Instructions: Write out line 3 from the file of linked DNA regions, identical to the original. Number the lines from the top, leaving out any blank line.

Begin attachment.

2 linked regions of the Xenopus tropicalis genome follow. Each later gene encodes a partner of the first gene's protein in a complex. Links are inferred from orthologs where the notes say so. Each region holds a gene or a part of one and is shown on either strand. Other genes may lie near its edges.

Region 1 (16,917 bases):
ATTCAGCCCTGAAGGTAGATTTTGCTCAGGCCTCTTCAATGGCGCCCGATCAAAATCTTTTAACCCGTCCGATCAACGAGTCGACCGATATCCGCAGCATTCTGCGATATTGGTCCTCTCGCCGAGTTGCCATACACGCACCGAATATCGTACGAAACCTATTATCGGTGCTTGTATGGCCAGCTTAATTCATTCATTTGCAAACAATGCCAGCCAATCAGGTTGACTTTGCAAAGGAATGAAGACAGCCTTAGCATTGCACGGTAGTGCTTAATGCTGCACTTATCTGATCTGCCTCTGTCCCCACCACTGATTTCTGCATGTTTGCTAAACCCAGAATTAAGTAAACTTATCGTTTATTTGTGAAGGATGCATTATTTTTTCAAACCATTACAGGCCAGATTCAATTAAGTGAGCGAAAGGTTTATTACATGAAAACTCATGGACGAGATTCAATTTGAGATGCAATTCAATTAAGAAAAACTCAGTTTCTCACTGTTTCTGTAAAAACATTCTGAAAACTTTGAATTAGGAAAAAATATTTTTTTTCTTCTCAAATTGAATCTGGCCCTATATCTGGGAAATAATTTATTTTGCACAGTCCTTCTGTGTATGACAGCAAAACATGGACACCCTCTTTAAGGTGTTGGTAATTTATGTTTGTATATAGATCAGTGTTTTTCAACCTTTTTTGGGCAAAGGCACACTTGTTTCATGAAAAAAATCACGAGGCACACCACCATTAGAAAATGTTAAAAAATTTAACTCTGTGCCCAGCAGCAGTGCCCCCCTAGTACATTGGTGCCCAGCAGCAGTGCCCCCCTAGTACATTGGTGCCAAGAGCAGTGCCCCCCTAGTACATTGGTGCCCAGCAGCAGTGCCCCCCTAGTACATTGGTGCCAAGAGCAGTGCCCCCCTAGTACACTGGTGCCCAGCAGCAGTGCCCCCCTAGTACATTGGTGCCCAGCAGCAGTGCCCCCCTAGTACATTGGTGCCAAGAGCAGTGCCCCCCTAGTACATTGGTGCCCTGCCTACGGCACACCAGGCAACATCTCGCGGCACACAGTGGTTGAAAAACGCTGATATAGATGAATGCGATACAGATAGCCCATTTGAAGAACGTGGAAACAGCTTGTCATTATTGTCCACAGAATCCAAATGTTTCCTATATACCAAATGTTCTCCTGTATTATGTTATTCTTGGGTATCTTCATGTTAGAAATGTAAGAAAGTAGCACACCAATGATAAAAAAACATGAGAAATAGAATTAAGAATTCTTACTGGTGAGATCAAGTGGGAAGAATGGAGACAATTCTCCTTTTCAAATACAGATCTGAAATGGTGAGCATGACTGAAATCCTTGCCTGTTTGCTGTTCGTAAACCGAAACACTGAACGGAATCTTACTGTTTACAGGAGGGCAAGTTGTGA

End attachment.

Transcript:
ATTCAGCCCTGAAGGTAGATTTTGCTCAGGCCTCTTCAATGGCGCCCGATCAAAATCTTTTAACCCGTCCGATCAACGAGTCGACCGATATCCGCAGCATTCTGCGATATTGGTCCTCTCGCCGAGTTGCCATACACGCACCGAATATCGTACGAAACCTATTATCGGTGCTTGTATGGCCAGCTTAATTCATTCATTTGCAAACAATGCCAGCCAATCAGGTTGACTTTGCAAAGGAATGAAGACAGCCTTAGCATTGCACGGTAGTGCTTAATGCTGCACTTATCTGATCTGCCTCTGTCCCCACCACTGATTTCTGCATGTTTGCTAAACCCAGAATTAAGTAAACTTATCGTTTATTTGTGAAGGATGCATTATTTTTTCAAACCATTACAGGCCAGATTCAATTAAGTGAGCGAAAGGTTTATTACATGAAAACTCATGGACGAGATTCAATTTGAGATGCAATTCAATTAAGAAAAACTCAGTTTCTCACTGTTTCTGTAAAAACATTCTGAAAACTTTGAATTAGGAAAAAATATTTTTTTTCTTCTCAAATTGAATCTGGCCCTATATCTGGGAAATAATTTATTTTGCACAGTCCTTCTGTGTATGACAGCAAAACATGGACACCCTCTTTAAGGTGTTGGTAATTTATGTTTGTATATAGATCAGTGTTTTTCAACCTTTTTTGGGCAAAGGCACACTTGTTTCATGAAAAAAATCACGAGGCACACCACCATTAGAAAATGTTAAAAAATTTAACTCTGTGCCCAGCAGCAGTGCCCCCCTAGTACATTGGTGCCCAGCAGCAGTGCCCCCCTAGTACATTGGTGCCAAGAGCAGTGCCCCCCTAGTACATTGGTGCCCAGCAGCAGTGCCCCCCTAGTACATTGGTGCCAAGAGCAGTGCCCCCCTAGTACACTGGTGCCCAGCAGCAGTGCCCCCCTAGTACATTGGTGCCCAGCAGCAGTGCCCCCCTAGTACATTGGTGCCAAGAGCAGTGCCCCCCTAGTACATTGGTGCCCTGCCTACGGCACACCAGGCAACATCTCGCGGCACACAGTGGTTGAAAAACGCTGATATAGATGAATGCGATACAGATAGCCCATTTGAAGAACGTGGAAACAGCTTGTCATTATTGTCCACAGAATCCAAATGTTTCCTATATACCAAATGTTCTCCTGTATTATGTTATTCTTGGGTATCTTCATGTTAGAAATGTAAGAAAGTAGCACACCAATGATAAAAAAACATGAGAAATAGAATTAAGAATTCTTACTGGTGAGATCAAGTGGGAAGAATGGAGACAATTCTCCTTTTCAAATACAGATCTGAAATGGTGAGCATGACTGAAATCCTTGCCTGTTTGCTGTTCGTAAACCGAAACACTGAACGGAATCTTACTGTTTACAGGAGGGCAAGTTGTGA